We can praise YANG as long as we want, but for an end user YANG is useful as the tooling around it and the applications leveraging it. Ask yourself, as a user of any kind of NETCONF/YANG application what was the last time you looked at a *.yang file content and found something that was needed to consume that application?
In a user role I personally never look at a YANG source, though, I look at the tree or HTML representation of YANG all the time; Thats is the YANG human interface for me.

And even in these human friendly formats you can’t find all the answers; for example, looking at the YANG tree, how do you get the XML data sample of a given leaf? Thats what we will discover in this post.

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Its an engineers core ability to decompose a complex task in a set of a smaller, easy to understand and perform sub-tasks. Be it a feature-rich program that is decomposed to classes, functions and APIs or a huge business operation captured in steps in a Methods Of Procedure document.

In a network automation field where the configuration protocols such as NETCONF or gRPC are emerging, it is always needed to have a quick way to validate an RPC or Notification feature before implementing this in a code or a workflow.

This blog post is about a handy tool called netconf-console which allows you to interface with your network device using NETCONF quick and easy. And, of course, I packed it in a smallish container so you can enjoy it hassle-free on every docker-enabled host.

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Not a single day goes by without me regretting I haven’t mastered any front-end technology like React/Angular or the likes. Why would a network engineer want to step into the game that seems orthogonal to its main area of expertise, one might ask?

Truth be told, I wasn’t born with an urge to learn anything that has javascript under the hood, but over the years, working within the network/backend silos, I realized, that being able to create a simple front-end service is a jewel that fits every crown, no matter what title you wear.

This tutorial is based on the task real task of building up a web interface (pycatjify.netdevops.me) for the pycatjify REST API service deployed as a serverless function. The end result is a simple, completely free and reusable Bootstrap based front-end boilerplate which can be used as a foundation for a similar task.

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serveless Two years ago I shared my experience on building the AWS Lambda function for a python project of my own. And a few days ago I stumbled upon a nice opensource CLI tool that I immediately wanted to transform in a web service.

Naturally, a simple, single-purpose tool is a perfect candidate for function-as-a-service (FaaS), and since I had past experience with AWS Lambda, this time I decided to meet its Google’s sibling - Google Cloud Function.

In this post we’ll discover how to take a python package with 3rd party dependencies, make a GCP Function from it and deploy it without a single click in the UI - all without leaving the IDE.

[Project’s source code]

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I love the tech conferences that share the recordings of the sessions without hiding behind the registration or a pay wall. Luckily the trend to share the knowledge with a community openly is growing, yet you still can find a nice talk hidden behind the above mentioned walls.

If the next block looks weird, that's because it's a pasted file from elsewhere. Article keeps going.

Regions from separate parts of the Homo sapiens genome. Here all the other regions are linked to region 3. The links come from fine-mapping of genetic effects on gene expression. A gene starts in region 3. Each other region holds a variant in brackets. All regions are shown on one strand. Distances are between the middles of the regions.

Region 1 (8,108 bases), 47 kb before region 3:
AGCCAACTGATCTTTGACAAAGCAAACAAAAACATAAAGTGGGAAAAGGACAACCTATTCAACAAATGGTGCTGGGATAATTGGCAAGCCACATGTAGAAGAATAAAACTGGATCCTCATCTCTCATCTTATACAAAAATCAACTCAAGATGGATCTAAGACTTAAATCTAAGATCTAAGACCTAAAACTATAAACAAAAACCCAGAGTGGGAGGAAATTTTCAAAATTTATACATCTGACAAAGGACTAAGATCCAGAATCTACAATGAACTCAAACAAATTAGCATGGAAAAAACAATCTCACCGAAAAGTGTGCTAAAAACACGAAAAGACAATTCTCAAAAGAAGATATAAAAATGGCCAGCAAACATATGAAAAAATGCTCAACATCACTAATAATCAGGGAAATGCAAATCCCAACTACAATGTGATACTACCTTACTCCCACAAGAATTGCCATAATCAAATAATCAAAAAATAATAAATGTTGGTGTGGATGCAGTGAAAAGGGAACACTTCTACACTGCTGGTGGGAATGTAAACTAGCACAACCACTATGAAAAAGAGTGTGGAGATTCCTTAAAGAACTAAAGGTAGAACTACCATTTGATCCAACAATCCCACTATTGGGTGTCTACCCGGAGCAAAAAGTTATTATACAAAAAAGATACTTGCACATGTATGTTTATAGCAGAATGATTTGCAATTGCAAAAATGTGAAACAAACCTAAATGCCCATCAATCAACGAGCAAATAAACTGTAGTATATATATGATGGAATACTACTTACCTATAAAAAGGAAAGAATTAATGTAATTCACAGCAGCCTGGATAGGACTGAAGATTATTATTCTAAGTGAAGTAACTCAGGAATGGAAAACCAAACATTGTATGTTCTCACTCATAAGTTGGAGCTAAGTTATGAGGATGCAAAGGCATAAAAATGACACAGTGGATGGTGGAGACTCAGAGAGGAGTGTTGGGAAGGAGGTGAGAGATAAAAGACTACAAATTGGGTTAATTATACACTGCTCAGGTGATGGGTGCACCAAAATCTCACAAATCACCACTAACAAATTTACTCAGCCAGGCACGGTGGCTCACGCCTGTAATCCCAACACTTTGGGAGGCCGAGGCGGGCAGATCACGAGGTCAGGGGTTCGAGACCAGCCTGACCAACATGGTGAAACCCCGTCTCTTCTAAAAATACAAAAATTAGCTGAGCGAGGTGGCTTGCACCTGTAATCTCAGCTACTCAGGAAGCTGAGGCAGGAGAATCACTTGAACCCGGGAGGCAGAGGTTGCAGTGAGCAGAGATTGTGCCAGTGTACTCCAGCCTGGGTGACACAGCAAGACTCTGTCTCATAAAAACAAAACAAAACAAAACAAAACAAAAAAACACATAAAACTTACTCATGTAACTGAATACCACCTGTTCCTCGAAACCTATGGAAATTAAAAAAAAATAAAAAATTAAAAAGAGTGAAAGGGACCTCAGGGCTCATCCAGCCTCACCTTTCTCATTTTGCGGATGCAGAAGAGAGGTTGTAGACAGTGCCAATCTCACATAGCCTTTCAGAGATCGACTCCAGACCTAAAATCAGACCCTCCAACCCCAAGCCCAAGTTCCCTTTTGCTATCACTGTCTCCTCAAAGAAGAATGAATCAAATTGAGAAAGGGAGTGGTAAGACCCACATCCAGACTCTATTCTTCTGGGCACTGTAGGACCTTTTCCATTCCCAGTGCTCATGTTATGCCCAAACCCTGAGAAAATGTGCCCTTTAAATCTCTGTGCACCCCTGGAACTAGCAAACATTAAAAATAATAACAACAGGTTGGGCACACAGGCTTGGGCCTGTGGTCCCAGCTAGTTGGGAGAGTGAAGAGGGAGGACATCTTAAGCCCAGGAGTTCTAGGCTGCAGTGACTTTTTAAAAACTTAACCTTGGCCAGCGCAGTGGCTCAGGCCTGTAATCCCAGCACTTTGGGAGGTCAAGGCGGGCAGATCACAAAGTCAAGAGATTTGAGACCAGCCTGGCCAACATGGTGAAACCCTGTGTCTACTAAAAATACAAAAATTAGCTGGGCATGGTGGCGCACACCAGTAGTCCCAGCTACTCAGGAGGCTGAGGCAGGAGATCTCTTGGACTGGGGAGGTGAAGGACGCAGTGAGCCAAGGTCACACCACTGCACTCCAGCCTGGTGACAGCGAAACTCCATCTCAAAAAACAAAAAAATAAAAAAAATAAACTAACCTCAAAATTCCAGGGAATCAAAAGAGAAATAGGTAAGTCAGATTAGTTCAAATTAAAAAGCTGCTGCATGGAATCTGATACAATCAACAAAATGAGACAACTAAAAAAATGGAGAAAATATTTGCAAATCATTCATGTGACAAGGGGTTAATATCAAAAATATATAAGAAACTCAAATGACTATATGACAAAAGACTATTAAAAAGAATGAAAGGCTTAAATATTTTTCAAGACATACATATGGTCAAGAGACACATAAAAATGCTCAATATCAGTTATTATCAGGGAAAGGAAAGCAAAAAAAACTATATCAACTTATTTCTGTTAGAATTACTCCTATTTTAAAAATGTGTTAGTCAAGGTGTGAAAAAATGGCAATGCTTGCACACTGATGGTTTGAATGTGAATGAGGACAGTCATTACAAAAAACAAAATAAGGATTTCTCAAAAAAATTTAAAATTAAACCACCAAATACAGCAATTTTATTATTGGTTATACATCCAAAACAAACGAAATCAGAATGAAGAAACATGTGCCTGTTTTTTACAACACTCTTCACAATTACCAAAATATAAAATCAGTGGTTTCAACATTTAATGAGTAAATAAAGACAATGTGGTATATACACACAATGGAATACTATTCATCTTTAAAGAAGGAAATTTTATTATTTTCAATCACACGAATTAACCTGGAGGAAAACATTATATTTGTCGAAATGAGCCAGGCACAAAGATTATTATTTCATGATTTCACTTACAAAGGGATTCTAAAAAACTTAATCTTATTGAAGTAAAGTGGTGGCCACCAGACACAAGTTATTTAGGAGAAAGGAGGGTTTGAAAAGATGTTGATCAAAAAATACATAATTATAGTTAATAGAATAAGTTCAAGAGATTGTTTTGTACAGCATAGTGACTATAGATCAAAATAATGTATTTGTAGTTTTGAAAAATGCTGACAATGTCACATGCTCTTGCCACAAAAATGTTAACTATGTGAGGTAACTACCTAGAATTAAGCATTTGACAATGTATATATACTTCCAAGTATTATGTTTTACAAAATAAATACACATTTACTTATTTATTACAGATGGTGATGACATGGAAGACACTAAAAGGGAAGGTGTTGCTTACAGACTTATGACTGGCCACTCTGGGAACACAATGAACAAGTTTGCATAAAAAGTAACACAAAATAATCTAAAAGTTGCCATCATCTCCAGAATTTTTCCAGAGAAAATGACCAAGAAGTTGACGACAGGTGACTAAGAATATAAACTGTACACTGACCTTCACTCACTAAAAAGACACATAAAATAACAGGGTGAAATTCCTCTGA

Sometimes an easy registration is all it takes, but then, how do you watch it offline? For example, I do love to catch up with with the recent trends and experiences while being on a plane, meaning that I just cant afford to be hooked up to the Internet.

If a talk is published on the YouTube, you are good to go and download it with any web service that pops up in the google search by the term “Youtube download”. But what do we do when the video is hosted somewhere in the CDN and is served as a dynamic playlist of *.ts files?

Here I share with you an easy way to download the videos from an m3u/m3u8 playlist.

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While working on the Ipanema Wan Opt VNF integration with Nuage Networks I stumbled upon an interesting case which required to max out the network with FTP traffic. The tricky point there was to create the FTP connection which won’t be limited by the disk IO performance. Especially, considering that the disks were kind of slow in the setup I had.

It turns out, you can use the in-memory devices in the FTP communication path /dev/zero -> /dev/null, ruling out the slowliness that could have been added by the disks. Lets figure out how to do that!

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Shortly after I passed AWS CSA exam I went on a hunt for the next certification to claim. Decided to tackle the Openstack COA certification first saving the Docker/Kubernetes certification for a later occasion.

There is a common joke floating around: “Oh, is Openstack still a thing?” - yes, its pretty much still a thing, especially in the Telecom area where VMs are the only viable option for the most of the cases (think VNFs).
Openstack also powers our teams public SDN lab - NuageX - that allows to provision a fully functional Nuage environment in a matter of minutes. So I wanted to get a better operational knowledge of Openstack to be able to support and tune the platform if necessary.

Disclaimer: I took the recently updated COA exam which is based on the Openstack Pike release, although I did not face any Pike-specific questions during the exam. This does not mean that the exam content will stay the same throughout the course evolution, so watch out for the updates.

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Author's picture

Roman Dodin

Eagerness to learn & passion to share

Netdevops @ Nuage Networks

Russia